Kenneth David Raffensberger (August 8, 1917 – November 10, 2002) was a starting pitcher in Major League Baseball. From 1939 through 1954, he played for the St. Louis Cardinals (1939), Chicago Cubs (1940–41), Philadelphia Phillies (1943–47), and Cincinnati Reds/Redlegs (1947–54). Raffensberger batted right-handed and threw left-handed. He was born in York, Pennsylvania.List of knuckleball pitchers
Knuckleball pitchers are baseball players who rely on the knuckleball as their primary pitch, or pitch primarily based on their ability to throw a knuckleball. The inventor of the knuckleball has never been established, although several pitchers from the early 20th century have been credited. Baseball statistician and historian Rob Neyer named four individuals in an article he wrote in the 2004 book The Neyer/James Guide to Pitchers as potentially deserving credit, any of whom may have originated the pitch in either the 1907 or 1908 seasons. Nap Rucker of the Brooklyn Dodgers came up to the majors in 1907, initially throwing hard stuff but later switching to the knuckleball. A 1908 article credited Lew Moren as the inventor of the pitch. Ed Cicotte earned a full-time spot with the Detroit Tigers in 1908, earning the nickname "Knuckles" for his signature pitch. A picture of Ed Summers showed him gripping what he called a "dry spitter" using a variation of the knuckleball grip using the knuckles of his index and middle fingers.Unlike almost every other pitch in baseball, the knuckleball's erratic trajectory has often required teams to use dedicated catchers, often using specialized mitts, to field the deliveries. Clint Courtney used a specially constructed catcher's mitt, about 50% larger than the conventional mitts used at the time, to catch knuckleballer Hoyt Wilhelm during a game in May 1960. Umpire Al Smith credited the use of the glove with preventing three or four passed balls in that one game. The lower velocity of the knuckleball is credited with giving some who use it the ability to pitch more often and to sustain pitching careers far longer than those who rely on their fastball to get outs. Tim Wakefield pitched on consecutive days, when most starting pitchers in the 21st century throw after four days of rest. Hoyt Wilhelm pitched until he was almost 50 and Phil Niekro used the pitch until he was 48. Wakefield retired at 45.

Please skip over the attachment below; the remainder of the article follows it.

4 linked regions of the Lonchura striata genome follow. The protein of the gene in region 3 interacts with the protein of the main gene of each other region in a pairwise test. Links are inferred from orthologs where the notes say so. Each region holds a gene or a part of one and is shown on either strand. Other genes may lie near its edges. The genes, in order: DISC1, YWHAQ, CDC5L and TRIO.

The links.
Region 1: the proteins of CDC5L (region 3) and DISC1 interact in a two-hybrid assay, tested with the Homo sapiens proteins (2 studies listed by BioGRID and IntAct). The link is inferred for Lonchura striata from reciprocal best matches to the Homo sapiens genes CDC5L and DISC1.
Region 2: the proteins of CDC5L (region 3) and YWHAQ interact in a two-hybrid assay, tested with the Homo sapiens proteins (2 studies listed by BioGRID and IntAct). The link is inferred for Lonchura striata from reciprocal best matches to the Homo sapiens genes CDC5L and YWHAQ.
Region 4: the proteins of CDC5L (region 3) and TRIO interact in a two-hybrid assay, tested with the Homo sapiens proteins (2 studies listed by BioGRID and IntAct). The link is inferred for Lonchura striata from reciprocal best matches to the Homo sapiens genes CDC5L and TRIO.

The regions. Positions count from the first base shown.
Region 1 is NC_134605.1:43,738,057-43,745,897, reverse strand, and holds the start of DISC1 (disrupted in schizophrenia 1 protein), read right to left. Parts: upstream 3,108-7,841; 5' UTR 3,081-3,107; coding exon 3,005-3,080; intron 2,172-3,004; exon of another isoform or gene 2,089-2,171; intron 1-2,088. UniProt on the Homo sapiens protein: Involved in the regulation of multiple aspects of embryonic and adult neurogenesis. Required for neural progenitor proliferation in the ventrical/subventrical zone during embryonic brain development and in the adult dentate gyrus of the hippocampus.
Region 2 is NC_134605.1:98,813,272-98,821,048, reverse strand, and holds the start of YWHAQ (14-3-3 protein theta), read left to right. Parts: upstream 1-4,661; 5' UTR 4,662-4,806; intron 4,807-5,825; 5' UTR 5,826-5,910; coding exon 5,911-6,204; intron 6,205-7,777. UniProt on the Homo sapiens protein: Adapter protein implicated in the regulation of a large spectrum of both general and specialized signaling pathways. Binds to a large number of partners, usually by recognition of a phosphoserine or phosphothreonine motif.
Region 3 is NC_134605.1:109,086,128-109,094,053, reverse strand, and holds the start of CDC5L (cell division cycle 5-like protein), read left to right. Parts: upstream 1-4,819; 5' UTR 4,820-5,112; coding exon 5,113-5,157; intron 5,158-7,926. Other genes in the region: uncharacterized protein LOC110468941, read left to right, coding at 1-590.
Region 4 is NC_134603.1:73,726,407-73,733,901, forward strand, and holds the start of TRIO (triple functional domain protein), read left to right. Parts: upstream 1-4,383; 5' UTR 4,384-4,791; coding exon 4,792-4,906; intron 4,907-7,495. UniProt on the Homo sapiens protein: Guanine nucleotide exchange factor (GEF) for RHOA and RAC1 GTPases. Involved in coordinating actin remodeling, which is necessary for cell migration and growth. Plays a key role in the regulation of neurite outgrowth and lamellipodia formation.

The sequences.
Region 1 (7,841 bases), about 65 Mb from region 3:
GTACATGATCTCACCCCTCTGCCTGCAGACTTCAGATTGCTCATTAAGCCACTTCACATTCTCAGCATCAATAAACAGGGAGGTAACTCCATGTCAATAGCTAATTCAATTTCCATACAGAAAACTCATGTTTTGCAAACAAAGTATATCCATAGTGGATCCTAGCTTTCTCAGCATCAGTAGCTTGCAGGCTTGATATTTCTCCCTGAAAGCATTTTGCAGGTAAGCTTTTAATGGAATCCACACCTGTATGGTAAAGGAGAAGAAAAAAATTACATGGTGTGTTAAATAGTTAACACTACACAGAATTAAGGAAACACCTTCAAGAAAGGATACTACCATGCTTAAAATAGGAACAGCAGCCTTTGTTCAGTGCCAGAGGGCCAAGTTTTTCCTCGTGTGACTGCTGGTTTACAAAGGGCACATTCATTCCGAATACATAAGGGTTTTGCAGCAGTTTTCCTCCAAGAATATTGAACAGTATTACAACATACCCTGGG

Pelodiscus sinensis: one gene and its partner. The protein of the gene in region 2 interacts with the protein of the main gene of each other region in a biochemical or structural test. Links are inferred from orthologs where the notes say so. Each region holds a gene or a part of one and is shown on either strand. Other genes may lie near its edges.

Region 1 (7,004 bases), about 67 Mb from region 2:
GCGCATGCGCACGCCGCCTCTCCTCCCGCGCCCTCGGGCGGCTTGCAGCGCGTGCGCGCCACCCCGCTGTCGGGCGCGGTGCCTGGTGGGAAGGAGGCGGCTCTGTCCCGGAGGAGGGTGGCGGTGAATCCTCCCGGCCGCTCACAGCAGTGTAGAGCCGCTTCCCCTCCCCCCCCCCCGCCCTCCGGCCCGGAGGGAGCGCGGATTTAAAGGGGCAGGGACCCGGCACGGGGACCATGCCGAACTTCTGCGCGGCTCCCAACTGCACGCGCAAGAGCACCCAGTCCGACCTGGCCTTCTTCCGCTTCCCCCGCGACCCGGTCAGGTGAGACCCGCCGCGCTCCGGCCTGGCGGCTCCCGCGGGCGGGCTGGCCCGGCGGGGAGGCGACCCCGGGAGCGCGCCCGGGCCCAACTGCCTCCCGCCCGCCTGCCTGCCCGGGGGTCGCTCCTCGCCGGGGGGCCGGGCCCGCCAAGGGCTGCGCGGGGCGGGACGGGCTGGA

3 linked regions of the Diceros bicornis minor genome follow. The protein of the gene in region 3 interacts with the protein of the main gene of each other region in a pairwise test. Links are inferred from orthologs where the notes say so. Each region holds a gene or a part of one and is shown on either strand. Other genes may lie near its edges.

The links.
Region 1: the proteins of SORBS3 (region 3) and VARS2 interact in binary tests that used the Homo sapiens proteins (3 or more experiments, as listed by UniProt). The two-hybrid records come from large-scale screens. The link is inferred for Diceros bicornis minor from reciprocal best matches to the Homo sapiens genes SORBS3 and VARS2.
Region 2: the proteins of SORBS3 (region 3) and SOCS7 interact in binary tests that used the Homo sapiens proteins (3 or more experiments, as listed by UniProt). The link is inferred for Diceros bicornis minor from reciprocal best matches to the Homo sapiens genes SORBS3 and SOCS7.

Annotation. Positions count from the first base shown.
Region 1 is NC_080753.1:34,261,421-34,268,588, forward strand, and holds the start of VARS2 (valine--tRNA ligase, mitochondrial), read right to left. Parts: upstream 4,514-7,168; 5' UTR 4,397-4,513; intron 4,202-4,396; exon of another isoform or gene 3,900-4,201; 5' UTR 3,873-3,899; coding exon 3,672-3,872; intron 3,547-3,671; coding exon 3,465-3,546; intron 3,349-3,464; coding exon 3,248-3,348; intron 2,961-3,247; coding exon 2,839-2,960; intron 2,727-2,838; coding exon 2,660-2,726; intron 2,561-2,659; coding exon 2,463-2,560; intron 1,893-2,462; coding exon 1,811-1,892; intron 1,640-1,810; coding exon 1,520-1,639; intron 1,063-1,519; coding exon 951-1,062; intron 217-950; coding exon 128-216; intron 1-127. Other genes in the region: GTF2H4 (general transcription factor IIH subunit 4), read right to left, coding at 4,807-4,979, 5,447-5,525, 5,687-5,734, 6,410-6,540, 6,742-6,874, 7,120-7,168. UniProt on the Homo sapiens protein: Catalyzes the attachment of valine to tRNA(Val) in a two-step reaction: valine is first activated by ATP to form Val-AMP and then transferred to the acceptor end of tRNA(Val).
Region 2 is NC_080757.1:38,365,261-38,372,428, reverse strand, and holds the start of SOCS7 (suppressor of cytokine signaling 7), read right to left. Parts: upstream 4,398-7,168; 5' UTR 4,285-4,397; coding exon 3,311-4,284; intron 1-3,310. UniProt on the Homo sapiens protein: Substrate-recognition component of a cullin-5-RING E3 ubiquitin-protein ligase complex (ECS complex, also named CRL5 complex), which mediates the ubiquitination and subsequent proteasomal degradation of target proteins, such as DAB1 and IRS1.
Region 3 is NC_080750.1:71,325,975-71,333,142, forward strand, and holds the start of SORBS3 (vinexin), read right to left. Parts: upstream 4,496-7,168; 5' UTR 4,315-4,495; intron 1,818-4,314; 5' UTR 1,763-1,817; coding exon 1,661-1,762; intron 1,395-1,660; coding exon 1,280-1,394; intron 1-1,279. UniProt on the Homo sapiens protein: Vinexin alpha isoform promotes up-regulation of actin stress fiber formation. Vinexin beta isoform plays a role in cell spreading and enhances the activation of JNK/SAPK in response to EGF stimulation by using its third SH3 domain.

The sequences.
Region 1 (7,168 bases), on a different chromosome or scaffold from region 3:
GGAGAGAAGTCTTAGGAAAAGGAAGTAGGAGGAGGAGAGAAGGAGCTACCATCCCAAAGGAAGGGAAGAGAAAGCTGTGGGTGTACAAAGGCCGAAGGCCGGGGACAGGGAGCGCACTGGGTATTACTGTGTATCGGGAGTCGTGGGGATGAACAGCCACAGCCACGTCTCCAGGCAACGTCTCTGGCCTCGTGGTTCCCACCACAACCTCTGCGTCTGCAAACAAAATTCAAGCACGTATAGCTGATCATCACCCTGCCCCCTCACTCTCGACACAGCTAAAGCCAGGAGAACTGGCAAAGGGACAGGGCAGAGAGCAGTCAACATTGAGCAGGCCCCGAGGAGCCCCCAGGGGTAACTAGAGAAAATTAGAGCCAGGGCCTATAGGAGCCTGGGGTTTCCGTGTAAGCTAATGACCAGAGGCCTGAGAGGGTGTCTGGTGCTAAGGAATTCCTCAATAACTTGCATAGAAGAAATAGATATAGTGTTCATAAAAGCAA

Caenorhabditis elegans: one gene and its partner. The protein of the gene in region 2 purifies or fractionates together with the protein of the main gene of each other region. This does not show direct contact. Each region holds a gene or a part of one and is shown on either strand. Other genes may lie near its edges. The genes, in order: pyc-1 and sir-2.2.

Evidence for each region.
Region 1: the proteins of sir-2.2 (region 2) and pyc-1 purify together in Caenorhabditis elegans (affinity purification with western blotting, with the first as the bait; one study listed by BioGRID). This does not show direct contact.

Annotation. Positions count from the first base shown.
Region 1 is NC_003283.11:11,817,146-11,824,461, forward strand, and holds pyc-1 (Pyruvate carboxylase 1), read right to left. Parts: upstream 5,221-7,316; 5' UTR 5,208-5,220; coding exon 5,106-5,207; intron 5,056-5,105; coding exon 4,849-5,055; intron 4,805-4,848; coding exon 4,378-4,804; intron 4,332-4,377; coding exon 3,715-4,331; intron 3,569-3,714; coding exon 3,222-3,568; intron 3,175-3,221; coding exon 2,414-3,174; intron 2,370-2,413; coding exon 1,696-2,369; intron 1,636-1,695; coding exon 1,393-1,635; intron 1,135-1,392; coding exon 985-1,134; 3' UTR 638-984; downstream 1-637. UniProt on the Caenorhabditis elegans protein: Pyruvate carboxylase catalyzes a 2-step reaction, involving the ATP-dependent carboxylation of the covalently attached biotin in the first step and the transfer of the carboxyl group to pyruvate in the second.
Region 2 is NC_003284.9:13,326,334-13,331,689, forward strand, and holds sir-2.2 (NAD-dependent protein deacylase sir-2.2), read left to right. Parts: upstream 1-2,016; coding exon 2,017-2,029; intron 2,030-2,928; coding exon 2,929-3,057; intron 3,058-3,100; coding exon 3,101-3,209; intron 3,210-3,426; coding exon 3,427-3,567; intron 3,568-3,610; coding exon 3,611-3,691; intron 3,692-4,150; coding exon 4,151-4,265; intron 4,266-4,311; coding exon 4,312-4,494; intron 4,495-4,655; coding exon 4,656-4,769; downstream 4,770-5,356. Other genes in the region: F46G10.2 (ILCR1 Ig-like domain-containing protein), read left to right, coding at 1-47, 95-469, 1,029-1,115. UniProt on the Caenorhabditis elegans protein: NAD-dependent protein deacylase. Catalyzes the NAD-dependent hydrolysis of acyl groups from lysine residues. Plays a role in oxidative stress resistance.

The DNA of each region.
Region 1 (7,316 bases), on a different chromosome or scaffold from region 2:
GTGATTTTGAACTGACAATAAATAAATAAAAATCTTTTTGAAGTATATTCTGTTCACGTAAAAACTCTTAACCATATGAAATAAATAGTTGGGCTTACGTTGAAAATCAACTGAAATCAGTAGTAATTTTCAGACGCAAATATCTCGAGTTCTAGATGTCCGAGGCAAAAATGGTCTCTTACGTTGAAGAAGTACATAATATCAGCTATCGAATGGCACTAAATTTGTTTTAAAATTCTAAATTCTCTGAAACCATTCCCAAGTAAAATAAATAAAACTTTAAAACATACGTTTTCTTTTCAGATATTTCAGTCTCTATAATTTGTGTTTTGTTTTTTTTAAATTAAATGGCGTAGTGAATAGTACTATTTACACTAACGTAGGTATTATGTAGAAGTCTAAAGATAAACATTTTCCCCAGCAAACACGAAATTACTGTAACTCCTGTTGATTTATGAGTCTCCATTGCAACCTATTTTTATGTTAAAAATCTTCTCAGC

The prevalence of the knuckleballer has varied over time. The 1945 Washington Senators finished 1½ games out of first place with a starting pitching staff that almost exclusively used the pitch, with four knuckleballers in the rotation. That season, the team's three catchers — regular catcher Rick Ferrell and backups Al Evans and Mike Guerra — combined for 40 passed balls, more than double that of any other team in the league.Baseball funnyman Bob Uecker, who was Phil Niekro's personal catcher with the Braves in 1967, has been quoted as saying "The way to catch a knuckleball is to wait until it stops rolling, then go pick it up."Wilbur Wood, Joe Niekro, and R.A. Dickey have won The Sporting News Pitcher of the Year Award. In 2012, Dickey became the only knuckleballer to have won the Cy Young Award. Phil Niekro is the only knuckleball pitcher to win 300 games.Luis Tiant Sr.
Luis Eleuterio Tiant Bravo (Spanish pronunciation: [ˈlwis ˈtjant]) (August 27, 1906 – December 10, 1976) was a pitcher in Negro league baseball, as well as Cuba, the Dominican Republic, and Mexico. He also performed with barnstorming teams.